The wizard also comes with the solution on how we could implement the fix for this.
Change the schema to :

[sourcecode language=”xml”]
xmlns:jaxb=”http://java.sun.com/xml/ns/jaxb” jaxb:version=”2.0″>

XML Represenation of the Employee domain object


We added a few things.

  • add xmlns:jaxb=”http://java.sun.com/xml/ns/jaxb” jaxb:version=”2.0 to the schema-tag
  • add the xs:appinfo-element (and childs) to the “xs:element name=”id” element

or make use of an external binding file
[sourcecode language=”xml”]


With this property we can force jaxb to generate a variable idElement instead of the id-element. So no duplicates on variable-name will get generated.
This will result in the next java code fragment :
[sourcecode language=”xml”]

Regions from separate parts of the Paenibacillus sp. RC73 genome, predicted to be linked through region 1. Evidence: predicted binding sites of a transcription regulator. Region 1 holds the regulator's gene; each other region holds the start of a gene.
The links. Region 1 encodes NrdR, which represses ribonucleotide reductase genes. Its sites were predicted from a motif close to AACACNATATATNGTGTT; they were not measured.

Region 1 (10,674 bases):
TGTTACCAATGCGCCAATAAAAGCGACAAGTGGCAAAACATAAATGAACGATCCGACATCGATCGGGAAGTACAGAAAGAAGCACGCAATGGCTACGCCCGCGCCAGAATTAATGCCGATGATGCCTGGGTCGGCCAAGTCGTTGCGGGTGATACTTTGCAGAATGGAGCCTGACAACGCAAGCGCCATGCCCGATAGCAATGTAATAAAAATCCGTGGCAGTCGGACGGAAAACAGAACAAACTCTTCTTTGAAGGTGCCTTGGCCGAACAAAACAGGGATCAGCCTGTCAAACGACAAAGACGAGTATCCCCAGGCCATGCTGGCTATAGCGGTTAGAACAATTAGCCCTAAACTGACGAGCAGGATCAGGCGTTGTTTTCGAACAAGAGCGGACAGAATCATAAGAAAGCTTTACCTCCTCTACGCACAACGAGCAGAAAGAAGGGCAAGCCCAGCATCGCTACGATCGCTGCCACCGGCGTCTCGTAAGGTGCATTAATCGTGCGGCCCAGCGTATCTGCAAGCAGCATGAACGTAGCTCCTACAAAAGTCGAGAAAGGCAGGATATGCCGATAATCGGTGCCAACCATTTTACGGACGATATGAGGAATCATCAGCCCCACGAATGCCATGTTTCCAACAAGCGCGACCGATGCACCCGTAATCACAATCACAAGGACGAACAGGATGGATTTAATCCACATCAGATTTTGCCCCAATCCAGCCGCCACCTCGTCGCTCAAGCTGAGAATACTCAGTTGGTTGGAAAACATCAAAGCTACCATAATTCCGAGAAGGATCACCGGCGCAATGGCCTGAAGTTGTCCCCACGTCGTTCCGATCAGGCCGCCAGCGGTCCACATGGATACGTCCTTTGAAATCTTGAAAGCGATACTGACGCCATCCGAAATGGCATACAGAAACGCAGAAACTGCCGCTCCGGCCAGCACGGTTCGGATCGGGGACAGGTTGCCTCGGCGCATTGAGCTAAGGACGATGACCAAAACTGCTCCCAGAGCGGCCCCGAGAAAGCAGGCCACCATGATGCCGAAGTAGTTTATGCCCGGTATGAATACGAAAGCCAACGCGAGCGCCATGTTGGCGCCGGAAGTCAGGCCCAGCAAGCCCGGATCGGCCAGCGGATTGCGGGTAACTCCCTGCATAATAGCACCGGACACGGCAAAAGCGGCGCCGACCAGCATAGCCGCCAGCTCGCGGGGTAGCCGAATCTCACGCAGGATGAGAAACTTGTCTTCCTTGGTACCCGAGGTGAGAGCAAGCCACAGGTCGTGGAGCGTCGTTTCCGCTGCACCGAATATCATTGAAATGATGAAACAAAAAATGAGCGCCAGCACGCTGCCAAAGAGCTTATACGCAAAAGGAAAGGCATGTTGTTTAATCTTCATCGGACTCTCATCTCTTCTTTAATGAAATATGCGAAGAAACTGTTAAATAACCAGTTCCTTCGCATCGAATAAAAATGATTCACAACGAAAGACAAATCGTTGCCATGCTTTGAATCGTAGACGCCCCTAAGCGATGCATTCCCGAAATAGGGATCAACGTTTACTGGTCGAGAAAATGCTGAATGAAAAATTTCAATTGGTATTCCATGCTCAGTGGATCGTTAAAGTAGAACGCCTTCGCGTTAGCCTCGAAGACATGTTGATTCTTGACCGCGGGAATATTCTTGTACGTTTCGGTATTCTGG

public class EmployeeType {

@XmlElement(name = “id”)
protected BigInteger idElement;
protected String firstname;
protected String lastname;
protected XMLGregorianCalendar birthdate;
protected BigInteger id;

No duplicates in variables, since it generated idElement and id.


Oracle Service Bus, how to verify Result Caching is active

Oracle Service Bus has a feature now for a while which gives us the option to switch on Result Caching on services.
Result Caching is based on Oracle Coherence, an in-memory data grid.

Basically what it does is cache the results from the calls to the business services. Which means on a second call to the service, OSB will first verify if the data, identified by a xpath-expression is in the cache. If it is, i will be retrieved from the cache, if it isn’t the call to the physical endpoint of the service will be made.